You should point out to your mother that the job prospects in classical archeology (particularly for non-Europeans) are much poorer than they are in any of the skilled trades, and the earning potential is lower as well (faculty at Canadian and American universities can start as low as $30-40k/year - lower for contract lecturers). If your mother is worried about you being a financial and social success, she should be pushing the trades. Moreover, if you went the academic route, PhD students in archeology in the United States (Canada is likely similar, having a similar system) are expected to spend 8-10 years on their PhDs, rather than 4-6 (as for other disciplines) - that's a huge amount of time. So if your mother also wants grandchildren sooner rather than later, she should be pushing you towards the trades.

that said, it's not your mother's life. I'm just pointing out that your mother may not understand that academic archeology is a very precarious field money/job-wise and also takes a long time to qualify. It is a rewarding field, but not a way to automatically "succeed", despite the prestige of higher education.

There is work in archeology that is non-academic and open to people with MAs rather than PhDs - but that's largely cultural resources management and rescue archeology, which you are probably well aware of. I knew someone who worked in this in the Toronto area - she loved her job, but she also had difficulty getting enough hours to support herself.
posted by jb at 2:43 PM on February 28, 2012

I was told the thing about archeology PhDs being expected to spend 10 years on their degrees by a recently hired faculty member at an American university - unlike other fields, where finishing fast is considered a plus, he said that in archeology people would look askance at anyone who took less than 8 years. He did 10 years, and had an excellent position. It's a weird field.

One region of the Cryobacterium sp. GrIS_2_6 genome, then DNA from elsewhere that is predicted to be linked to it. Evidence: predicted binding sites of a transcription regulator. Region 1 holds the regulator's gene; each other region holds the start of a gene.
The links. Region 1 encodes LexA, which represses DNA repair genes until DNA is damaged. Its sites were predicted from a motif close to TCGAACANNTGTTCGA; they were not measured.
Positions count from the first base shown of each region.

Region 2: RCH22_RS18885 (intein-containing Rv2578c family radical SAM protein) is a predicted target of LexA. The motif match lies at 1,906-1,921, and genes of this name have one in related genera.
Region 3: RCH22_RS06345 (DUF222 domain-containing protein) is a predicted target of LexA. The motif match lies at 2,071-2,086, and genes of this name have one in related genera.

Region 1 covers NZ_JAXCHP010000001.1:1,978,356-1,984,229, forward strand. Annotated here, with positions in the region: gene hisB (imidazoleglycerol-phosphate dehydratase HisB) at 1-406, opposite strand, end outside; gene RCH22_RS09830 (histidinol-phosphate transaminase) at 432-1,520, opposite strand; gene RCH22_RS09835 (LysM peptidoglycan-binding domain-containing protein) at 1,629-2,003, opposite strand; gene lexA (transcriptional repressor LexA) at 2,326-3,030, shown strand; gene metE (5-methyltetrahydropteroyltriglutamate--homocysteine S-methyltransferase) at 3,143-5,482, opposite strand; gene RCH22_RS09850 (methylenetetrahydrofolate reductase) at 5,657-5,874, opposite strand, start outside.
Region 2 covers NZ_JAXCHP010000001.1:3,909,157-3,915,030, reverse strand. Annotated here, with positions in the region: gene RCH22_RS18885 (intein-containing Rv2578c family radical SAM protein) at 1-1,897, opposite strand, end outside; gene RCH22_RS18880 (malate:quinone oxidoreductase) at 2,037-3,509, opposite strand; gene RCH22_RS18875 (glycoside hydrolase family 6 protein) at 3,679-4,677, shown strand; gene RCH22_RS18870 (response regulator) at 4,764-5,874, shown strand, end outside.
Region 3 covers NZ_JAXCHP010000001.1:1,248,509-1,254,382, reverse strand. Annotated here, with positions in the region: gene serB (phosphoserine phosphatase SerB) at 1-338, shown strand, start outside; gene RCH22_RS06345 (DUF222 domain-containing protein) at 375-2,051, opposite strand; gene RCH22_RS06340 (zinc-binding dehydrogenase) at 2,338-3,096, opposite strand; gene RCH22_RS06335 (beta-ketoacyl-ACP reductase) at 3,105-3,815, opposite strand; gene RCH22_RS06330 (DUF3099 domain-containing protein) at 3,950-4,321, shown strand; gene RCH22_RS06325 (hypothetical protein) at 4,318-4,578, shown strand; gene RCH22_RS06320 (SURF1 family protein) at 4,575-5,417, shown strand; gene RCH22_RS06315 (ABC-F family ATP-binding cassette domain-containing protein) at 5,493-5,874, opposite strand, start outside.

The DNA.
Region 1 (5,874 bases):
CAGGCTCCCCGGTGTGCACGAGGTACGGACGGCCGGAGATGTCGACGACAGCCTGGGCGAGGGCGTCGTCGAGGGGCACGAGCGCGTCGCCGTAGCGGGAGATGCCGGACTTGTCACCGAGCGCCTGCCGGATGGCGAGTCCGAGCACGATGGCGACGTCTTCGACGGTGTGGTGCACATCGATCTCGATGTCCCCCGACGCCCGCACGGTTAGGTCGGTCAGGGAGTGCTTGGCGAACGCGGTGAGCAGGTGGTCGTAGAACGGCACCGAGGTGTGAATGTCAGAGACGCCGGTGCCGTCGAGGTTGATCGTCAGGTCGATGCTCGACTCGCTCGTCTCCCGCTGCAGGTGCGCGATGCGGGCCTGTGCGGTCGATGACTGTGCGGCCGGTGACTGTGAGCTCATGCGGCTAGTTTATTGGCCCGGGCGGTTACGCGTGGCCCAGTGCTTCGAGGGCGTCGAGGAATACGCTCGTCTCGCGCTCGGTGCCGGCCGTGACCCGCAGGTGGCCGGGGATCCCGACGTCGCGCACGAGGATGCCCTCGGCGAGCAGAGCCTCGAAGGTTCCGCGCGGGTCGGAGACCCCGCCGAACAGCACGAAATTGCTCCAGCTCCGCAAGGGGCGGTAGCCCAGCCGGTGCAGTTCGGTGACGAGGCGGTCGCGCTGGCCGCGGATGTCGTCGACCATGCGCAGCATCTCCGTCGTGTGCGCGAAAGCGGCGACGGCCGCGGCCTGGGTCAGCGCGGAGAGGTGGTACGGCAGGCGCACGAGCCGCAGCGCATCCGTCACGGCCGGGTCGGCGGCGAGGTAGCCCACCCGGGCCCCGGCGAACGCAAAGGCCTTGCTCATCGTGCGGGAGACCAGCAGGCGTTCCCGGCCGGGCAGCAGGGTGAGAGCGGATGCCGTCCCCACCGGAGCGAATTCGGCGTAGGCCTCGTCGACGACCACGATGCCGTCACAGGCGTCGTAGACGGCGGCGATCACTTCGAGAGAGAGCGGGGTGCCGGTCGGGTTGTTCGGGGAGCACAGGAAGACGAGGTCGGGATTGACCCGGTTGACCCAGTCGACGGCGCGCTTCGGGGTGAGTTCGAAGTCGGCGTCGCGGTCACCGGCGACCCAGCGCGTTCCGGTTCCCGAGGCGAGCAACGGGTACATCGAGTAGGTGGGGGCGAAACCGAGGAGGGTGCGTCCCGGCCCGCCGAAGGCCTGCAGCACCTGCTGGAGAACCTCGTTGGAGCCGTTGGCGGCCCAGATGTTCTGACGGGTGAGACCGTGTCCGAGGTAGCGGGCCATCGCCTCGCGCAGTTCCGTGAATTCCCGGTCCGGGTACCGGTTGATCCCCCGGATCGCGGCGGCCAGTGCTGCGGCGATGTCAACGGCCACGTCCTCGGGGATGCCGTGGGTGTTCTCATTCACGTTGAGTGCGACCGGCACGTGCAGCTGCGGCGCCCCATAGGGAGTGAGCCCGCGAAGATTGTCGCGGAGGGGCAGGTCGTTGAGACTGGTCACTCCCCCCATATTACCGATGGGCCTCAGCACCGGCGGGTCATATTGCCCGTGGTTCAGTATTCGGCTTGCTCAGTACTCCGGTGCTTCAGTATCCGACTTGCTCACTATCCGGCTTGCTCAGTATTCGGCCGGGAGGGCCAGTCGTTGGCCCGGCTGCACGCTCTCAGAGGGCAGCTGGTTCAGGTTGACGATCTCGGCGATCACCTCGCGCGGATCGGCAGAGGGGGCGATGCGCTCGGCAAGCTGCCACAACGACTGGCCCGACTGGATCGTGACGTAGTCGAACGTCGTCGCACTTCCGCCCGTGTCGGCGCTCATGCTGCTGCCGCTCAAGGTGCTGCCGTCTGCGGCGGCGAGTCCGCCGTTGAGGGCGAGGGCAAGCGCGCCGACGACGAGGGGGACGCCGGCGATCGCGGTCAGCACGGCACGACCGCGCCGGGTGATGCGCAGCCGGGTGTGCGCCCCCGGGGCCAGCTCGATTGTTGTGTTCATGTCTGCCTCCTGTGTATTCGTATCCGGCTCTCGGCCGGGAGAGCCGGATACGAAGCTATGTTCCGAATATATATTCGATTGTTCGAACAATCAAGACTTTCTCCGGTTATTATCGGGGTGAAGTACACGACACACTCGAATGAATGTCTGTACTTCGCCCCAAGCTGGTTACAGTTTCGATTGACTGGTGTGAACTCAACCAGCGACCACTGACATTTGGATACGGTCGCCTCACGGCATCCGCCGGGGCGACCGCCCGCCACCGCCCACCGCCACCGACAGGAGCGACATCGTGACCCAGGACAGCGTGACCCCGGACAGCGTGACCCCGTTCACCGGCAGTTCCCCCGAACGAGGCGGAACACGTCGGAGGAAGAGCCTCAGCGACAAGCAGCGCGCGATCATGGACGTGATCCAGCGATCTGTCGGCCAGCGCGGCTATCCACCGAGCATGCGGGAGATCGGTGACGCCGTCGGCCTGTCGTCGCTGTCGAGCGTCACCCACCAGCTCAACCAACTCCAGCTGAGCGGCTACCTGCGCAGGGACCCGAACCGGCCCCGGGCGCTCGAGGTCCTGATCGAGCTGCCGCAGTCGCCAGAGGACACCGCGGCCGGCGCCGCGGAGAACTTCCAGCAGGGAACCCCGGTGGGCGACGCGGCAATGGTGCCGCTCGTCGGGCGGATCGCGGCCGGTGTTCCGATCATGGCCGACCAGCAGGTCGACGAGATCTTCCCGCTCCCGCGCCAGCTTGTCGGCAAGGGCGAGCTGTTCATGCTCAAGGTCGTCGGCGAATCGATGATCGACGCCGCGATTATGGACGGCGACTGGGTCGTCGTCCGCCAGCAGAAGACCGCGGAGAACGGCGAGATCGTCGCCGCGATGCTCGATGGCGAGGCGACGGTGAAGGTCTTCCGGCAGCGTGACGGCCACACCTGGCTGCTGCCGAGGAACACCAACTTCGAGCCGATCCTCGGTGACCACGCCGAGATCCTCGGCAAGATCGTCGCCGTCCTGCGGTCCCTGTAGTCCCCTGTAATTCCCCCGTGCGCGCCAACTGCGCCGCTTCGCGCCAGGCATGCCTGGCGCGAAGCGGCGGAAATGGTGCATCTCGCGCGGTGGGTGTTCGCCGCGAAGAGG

posted by jb at 2:46 PM on February 28, 2012

I have always enjoyed working with electronics and circuits and ... am strong in math and physics.
The electrical trades doesn't involve much math past arithmetic. I remember in the journeyman electrician training class I was in, we had to go over "10 x 1/2" a few times before some of the folks got it. There's also not much in the way of electronic circuits besides "connect the power here." There are some niche areas that could involve control circuitry and relays panels and such, but most electrical work involves cabling up things that are 'black to the black, white to the white, hide everything else' levels of complexity. On the other hand, it's good work and rewarding.

You might look at mechanical contracting, too - besides all the tin-knocking, they get into control systems probably even more than electricians.
posted by rmd1023 at 3:44 PM on February 28, 2012

Figure out what you want to do first, and if you need a graduate degree for that, it's worthwhile. However, I struggle with that myself because I found grad school to be excruciatingly dull even though I enjoy my subject very much, but I know I will need the master's degree at some point so my new plan is to work, possibly look into whether or not I have ADD(my inability to sit through 3 hour seminars is what really did me in,) and finish the degree part-time. I figure that will at least give me more motivation since I won't be a full-time student.

I haven't decided 100% to finish the degree though and am working on learning programming and figuring out an alternate goal/career path to work towards.

I think my real advice would be to carefully consider whether or not you really want to go to grad school - at least as a full-time student. If you're questioning it now, don't just push those thoughts away. I never thought I would hate full-time grad school as much as I did.

Good luck to you!
posted by fromageball at 4:23 PM on February 28, 2012

One of my sons dropped out of a PhD program in nanotechnology and is now an electrician. He is happy with his decision. I'm happy he's happy. You're young enough that you can easily change course in a few years if you don't like being an electrician.
posted by mareli at 4:36 PM on February 28, 2012

I am an electrician.